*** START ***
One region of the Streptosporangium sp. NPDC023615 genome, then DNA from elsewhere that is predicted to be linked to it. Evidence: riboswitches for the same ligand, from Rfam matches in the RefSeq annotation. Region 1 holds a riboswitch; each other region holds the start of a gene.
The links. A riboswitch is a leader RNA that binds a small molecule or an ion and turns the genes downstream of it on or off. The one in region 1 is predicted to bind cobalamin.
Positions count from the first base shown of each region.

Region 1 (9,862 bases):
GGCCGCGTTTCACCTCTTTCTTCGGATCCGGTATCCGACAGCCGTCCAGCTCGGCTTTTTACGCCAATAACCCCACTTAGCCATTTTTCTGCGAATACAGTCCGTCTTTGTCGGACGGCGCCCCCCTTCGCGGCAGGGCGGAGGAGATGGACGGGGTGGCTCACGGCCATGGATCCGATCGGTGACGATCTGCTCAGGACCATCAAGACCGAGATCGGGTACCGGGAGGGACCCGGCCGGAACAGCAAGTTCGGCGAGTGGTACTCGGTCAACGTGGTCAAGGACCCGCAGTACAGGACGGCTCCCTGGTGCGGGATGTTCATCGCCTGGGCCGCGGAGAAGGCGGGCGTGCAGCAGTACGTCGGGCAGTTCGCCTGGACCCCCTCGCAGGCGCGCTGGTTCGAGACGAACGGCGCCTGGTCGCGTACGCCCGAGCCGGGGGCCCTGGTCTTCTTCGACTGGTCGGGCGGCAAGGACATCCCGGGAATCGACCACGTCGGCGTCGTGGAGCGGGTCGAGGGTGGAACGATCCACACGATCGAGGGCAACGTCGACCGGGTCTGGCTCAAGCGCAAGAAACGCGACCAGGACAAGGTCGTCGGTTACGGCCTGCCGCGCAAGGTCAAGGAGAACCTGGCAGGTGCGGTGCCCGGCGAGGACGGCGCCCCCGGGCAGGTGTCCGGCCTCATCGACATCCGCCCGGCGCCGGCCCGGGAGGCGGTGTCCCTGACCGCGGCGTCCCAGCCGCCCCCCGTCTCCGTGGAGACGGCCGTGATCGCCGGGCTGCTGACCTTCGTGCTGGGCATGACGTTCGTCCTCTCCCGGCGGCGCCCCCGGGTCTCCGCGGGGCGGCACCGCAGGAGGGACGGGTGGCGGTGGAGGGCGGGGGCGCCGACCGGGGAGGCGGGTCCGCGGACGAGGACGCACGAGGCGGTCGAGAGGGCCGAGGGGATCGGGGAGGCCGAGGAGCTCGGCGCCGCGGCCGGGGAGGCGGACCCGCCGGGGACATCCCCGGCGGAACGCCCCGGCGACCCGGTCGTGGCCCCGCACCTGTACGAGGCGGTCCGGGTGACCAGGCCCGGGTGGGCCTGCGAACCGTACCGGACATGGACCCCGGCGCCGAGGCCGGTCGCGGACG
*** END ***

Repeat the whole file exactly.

One region of the Streptosporangium sp. NPDC023615 genome, then DNA from elsewhere that is predicted to be linked to it. Evidence: riboswitches for the same ligand, from Rfam matches in the RefSeq annotation. Region 1 holds a riboswitch; each other region holds the start of a gene.
The links. A riboswitch is a leader RNA that binds a small molecule or an ion and turns the genes downstream of it on or off. The one in region 1 is predicted to bind cobalamin.
Positions count from the first base shown of each region.

Region 1 (9,862 bases):
GGCCGCGTTTCACCTCTTTCTTCGGATCCGGTATCCGACAGCCGTCCAGCTCGGCTTTTTACGCCAATAACCCCACTTAGCCATTTTTCTGCGAATACAGTCCGTCTTTGTCGGACGGCGCCCCCCTTCGCGGCAGGGCGGAGGAGATGGACGGGGTGGCTCACGGCCATGGATCCGATCGGTGACGATCTGCTCAGGACCATCAAGACCGAGATCGGGTACCGGGAGGGACCCGGCCGGAACAGCAAGTTCGGCGAGTGGTACTCGGTCAACGTGGTCAAGGACCCGCAGTACAGGACGGCTCCCTGGTGCGGGATGTTCATCGCCTGGGCCGCGGAGAAGGCGGGCGTGCAGCAGTACGTCGGGCAGTTCGCCTGGACCCCCTCGCAGGCGCGCTGGTTCGAGACGAACGGCGCCTGGTCGCGTACGCCCGAGCCGGGGGCCCTGGTCTTCTTCGACTGGTCGGGCGGCAAGGACATCCCGGGAATCGACCACGTCGGCGTCGTGGAGCGGGTCGAGGGTGGAACGATCCACACGATCGAGGGCAACGTCGACCGGGTCTGGCTCAAGCGCAAGAAACGCGACCAGGACAAGGTCGTCGGTTACGGCCTGCCGCGCAAGGTCAAGGAGAACCTGGCAGGTGCGGTGCCCGGCGAGGACGGCGCCCCCGGGCAGGTGTCCGGCCTCATCGACATCCGCCCGGCGCCGGCCCGGGAGGCGGTGTCCCTGACCGCGGCGTCCCAGCCGCCCCCCGTCTCCGTGGAGACGGCCGTGATCGCCGGGCTGCTGACCTTCGTGCTGGGCATGACGTTCGTCCTCTCCCGGCGGCGCCCCCGGGTCTCCGCGGGGCGGCACCGCAGGAGGGACGGGTGGCGGTGGAGGGCGGGGGCGCCGACCGGGGAGGCGGGTCCGCGGACGAGGACGCACGAGGCGGTCGAGAGGGCCGAGGGGATCGGGGAGGCCGAGGAGCTCGGCGCCGCGGCCGGGGAGGCGGACCCGCCGGGGACATCCCCGGCGGAACGCCCCGGCGACCCGGTCGTGGCCCCGCACCTGTACGAGGCGGTCCGGGTGACCAGGCCCGGGTGGGCCTGCGAACCGTACCGGACATGGACCCCGGCGCCGAGGCCGGTCGCGGACG